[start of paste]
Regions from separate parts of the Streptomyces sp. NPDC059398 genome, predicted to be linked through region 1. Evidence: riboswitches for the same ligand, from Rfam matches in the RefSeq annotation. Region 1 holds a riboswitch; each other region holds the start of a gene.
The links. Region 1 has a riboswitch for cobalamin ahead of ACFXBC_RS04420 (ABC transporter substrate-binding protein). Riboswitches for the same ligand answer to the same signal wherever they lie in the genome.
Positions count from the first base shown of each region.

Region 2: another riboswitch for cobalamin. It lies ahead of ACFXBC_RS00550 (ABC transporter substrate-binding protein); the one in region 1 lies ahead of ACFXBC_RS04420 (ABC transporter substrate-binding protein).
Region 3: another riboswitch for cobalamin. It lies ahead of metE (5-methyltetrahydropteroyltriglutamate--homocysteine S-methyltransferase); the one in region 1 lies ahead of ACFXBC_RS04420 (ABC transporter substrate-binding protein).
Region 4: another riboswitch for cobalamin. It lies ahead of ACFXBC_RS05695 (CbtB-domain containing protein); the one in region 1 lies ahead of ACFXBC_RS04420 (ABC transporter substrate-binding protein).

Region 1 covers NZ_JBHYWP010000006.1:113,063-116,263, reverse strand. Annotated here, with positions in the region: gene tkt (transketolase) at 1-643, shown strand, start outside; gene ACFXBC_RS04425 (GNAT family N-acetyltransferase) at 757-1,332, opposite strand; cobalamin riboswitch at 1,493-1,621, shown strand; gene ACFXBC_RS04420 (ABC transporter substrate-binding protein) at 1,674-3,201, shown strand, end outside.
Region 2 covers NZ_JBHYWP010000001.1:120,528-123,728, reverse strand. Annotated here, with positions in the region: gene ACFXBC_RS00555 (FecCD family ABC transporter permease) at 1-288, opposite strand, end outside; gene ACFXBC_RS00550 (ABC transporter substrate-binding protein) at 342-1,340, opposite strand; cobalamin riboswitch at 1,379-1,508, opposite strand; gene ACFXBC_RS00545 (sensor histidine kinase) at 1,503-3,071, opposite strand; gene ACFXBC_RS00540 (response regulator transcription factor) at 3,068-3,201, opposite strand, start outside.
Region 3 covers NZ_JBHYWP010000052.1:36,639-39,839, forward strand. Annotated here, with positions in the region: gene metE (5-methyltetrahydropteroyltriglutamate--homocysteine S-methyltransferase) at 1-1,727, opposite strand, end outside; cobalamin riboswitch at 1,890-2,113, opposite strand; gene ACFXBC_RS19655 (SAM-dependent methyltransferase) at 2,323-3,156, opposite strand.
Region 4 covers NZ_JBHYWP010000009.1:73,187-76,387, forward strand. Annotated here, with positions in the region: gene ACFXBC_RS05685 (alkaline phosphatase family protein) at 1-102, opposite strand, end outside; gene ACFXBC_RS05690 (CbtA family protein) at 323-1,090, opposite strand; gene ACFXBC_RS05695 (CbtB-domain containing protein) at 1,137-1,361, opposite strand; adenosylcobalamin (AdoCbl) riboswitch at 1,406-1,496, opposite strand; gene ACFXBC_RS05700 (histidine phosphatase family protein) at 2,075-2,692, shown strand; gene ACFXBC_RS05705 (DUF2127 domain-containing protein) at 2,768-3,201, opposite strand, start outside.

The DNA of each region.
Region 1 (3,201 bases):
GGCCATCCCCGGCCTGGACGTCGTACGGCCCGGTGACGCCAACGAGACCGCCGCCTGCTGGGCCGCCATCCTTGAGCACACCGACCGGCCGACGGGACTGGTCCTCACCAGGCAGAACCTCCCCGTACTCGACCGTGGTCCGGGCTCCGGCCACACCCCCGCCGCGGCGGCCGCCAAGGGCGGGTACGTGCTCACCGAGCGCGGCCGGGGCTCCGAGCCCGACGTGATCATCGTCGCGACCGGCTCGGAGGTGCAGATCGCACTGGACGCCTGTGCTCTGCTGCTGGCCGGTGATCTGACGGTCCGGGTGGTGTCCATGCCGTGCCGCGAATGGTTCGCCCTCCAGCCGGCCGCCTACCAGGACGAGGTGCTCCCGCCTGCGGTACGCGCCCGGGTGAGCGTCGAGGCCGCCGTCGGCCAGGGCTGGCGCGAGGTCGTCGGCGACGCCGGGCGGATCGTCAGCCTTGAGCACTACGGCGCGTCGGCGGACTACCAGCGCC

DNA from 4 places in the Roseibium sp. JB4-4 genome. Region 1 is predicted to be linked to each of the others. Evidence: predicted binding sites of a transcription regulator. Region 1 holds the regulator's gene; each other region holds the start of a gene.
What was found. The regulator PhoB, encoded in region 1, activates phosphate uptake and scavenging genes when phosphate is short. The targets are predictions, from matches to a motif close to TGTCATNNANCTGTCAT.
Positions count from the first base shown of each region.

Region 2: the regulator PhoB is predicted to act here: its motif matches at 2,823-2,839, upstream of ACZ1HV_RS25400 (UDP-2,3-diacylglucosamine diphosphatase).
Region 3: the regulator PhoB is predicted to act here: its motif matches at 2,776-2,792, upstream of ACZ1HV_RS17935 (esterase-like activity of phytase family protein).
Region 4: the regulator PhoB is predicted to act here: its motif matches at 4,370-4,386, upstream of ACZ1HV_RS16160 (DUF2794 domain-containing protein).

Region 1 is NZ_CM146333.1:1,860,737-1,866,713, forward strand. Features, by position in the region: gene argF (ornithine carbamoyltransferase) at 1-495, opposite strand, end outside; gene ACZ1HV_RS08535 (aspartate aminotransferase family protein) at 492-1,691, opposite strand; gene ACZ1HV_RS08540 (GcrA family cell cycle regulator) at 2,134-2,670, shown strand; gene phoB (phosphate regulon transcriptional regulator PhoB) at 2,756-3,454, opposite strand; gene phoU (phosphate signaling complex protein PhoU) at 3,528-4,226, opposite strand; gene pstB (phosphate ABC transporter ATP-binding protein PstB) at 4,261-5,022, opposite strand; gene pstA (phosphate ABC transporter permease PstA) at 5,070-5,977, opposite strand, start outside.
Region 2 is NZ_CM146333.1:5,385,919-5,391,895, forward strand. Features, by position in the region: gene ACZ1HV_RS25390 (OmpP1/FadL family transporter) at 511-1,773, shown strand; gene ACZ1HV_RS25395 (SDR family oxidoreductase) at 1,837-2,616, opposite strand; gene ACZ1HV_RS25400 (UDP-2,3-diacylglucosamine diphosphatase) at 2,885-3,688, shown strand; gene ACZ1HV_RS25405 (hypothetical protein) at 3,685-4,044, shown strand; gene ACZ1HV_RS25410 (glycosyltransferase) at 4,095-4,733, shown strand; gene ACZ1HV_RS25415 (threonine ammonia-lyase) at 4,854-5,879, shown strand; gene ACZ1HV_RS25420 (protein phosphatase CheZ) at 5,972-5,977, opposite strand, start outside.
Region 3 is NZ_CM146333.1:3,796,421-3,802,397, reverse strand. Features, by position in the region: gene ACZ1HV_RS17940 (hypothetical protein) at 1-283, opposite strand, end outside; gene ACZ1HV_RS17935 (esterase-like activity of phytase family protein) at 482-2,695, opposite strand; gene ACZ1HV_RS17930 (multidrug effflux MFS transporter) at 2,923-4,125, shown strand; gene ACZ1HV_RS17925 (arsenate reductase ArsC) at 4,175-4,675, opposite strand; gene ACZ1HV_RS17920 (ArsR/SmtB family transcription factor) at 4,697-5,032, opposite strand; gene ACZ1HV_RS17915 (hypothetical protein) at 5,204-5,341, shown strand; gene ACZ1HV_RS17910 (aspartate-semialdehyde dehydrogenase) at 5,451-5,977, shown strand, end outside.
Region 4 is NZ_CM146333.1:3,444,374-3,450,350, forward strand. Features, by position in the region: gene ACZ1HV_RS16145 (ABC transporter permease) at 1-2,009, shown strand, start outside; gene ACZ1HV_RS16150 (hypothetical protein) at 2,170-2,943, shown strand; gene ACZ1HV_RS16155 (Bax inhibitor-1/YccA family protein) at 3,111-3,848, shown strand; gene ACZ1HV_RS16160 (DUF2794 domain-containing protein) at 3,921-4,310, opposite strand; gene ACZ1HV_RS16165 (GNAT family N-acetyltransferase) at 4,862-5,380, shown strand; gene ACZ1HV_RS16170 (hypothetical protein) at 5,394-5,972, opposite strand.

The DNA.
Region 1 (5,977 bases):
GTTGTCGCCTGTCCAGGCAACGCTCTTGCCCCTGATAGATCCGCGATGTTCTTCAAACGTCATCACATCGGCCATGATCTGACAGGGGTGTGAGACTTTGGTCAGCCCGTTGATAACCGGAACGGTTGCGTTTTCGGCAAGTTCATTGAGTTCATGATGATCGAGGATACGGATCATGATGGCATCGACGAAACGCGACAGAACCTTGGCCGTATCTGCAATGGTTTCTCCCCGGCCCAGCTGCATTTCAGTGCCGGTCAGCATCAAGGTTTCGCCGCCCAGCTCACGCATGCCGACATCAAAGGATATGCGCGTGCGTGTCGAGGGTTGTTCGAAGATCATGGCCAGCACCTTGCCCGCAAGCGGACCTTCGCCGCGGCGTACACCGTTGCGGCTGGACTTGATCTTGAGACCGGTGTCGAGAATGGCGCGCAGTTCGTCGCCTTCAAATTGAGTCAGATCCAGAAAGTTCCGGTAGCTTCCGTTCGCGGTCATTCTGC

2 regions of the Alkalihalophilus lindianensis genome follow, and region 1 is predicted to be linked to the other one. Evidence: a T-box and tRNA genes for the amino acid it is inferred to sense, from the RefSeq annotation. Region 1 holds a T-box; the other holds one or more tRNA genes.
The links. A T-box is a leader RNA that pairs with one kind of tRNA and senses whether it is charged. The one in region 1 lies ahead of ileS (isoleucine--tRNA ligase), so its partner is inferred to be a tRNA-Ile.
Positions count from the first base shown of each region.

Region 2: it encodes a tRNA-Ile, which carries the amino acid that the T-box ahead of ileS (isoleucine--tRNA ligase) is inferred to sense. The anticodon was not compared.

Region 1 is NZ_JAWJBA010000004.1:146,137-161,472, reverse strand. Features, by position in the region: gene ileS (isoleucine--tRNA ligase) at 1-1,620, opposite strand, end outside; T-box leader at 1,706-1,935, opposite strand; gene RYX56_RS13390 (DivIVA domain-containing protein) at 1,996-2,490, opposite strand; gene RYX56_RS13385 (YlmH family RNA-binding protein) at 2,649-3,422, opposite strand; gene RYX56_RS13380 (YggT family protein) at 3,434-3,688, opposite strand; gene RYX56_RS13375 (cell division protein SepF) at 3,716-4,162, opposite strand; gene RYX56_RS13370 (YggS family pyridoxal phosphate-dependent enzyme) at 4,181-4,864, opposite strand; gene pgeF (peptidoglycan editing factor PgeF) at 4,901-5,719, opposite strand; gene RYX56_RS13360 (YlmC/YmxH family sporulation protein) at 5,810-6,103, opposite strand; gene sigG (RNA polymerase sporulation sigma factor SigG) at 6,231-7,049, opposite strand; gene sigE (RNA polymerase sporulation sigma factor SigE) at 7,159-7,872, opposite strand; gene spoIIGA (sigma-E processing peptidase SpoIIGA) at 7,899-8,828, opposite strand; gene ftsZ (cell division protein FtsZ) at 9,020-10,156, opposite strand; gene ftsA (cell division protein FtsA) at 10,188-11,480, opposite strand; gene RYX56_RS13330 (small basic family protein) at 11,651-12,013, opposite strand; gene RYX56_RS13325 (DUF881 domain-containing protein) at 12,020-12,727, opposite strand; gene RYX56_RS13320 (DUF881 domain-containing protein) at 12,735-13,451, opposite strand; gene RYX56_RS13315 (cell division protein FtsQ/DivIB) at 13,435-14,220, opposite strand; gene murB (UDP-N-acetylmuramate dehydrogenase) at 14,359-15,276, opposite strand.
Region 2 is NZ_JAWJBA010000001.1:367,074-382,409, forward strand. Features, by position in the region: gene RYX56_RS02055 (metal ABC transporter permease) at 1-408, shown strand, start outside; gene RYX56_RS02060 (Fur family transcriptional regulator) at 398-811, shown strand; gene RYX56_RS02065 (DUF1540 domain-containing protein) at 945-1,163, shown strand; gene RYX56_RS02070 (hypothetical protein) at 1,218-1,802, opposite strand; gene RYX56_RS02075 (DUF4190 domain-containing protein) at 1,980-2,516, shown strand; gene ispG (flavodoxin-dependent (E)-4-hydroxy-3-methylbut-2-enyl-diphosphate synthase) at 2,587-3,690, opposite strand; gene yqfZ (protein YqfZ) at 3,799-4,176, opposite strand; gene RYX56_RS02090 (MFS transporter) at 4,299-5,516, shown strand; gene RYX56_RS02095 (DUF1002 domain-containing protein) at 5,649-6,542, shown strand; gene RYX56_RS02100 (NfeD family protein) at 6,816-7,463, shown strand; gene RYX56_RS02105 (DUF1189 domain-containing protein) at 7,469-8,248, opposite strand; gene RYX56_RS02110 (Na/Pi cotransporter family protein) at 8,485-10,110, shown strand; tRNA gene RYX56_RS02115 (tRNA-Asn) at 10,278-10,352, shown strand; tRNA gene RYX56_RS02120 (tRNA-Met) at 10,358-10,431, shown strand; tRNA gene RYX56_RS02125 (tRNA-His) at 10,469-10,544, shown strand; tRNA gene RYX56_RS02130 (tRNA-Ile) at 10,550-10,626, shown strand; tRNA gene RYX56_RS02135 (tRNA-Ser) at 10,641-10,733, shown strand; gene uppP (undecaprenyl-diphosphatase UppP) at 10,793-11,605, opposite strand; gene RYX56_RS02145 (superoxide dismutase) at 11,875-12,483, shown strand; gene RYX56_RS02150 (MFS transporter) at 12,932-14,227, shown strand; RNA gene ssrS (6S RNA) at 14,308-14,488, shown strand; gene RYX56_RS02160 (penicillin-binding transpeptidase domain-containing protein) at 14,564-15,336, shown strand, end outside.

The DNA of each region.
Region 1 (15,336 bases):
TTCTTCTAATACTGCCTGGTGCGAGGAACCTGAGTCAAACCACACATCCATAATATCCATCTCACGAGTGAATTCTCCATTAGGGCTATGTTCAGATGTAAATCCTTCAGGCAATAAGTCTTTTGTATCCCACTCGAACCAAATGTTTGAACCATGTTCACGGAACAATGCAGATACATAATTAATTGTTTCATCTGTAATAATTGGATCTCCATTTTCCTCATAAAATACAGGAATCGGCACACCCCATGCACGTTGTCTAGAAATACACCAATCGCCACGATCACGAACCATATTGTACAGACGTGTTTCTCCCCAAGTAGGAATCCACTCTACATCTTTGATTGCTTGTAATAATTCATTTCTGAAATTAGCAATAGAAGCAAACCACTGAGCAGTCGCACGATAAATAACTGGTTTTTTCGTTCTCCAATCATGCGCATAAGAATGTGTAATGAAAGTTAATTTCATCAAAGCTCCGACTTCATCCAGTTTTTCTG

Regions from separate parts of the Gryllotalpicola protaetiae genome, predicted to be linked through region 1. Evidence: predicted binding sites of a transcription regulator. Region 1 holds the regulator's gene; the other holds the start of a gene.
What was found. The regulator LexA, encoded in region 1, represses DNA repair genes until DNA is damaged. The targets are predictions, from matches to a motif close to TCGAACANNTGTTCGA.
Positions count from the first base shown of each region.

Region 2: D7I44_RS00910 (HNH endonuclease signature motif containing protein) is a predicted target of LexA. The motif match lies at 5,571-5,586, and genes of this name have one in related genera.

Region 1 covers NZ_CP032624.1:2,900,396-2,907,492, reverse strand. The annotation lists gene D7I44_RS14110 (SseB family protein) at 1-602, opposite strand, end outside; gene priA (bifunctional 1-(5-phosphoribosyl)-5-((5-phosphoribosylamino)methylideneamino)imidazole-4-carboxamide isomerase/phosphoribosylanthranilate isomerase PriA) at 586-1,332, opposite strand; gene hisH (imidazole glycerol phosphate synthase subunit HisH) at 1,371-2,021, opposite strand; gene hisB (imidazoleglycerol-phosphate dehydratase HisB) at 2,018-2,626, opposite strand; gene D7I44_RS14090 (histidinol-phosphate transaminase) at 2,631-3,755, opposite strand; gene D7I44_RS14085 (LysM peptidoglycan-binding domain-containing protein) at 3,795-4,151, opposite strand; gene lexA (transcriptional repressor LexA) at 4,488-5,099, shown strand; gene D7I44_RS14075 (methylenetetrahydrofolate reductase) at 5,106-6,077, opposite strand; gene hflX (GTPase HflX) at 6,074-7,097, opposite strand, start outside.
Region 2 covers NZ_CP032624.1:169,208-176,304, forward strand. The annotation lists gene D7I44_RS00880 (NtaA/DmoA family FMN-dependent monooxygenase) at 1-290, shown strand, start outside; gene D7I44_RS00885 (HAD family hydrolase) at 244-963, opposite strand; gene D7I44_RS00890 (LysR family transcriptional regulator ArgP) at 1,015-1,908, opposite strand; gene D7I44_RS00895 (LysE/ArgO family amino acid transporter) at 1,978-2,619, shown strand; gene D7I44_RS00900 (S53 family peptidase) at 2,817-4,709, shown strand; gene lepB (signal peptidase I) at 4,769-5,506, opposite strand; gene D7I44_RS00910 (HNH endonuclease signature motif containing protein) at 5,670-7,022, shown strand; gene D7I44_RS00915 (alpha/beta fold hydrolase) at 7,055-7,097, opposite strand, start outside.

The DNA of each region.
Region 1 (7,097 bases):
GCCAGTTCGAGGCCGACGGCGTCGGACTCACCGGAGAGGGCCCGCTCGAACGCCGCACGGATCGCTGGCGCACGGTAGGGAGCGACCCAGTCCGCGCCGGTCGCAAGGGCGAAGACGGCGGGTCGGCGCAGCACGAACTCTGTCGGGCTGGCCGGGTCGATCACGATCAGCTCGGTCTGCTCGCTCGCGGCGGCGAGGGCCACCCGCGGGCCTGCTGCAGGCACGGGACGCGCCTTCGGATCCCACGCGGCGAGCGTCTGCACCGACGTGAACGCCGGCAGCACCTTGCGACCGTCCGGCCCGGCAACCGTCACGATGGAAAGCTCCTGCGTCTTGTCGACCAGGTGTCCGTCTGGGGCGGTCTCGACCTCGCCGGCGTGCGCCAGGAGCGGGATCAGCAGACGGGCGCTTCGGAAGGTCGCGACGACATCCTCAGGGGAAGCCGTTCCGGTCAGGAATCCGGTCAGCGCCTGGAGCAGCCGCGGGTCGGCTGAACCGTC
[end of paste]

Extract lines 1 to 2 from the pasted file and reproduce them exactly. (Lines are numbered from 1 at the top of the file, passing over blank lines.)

Regions from separate parts of the Streptomyces sp. NPDC059398 genome, predicted to be linked through region 1. Evidence: riboswitches for the same ligand, from Rfam matches in the RefSeq annotation. Region 1 holds a riboswitch; each other region holds the start of a gene.
The links. Region 1 has a riboswitch for cobalamin ahead of ACFXBC_RS04420 (ABC transporter substrate-binding protein). Riboswitches for the same ligand answer to the same signal wherever they lie in the genome.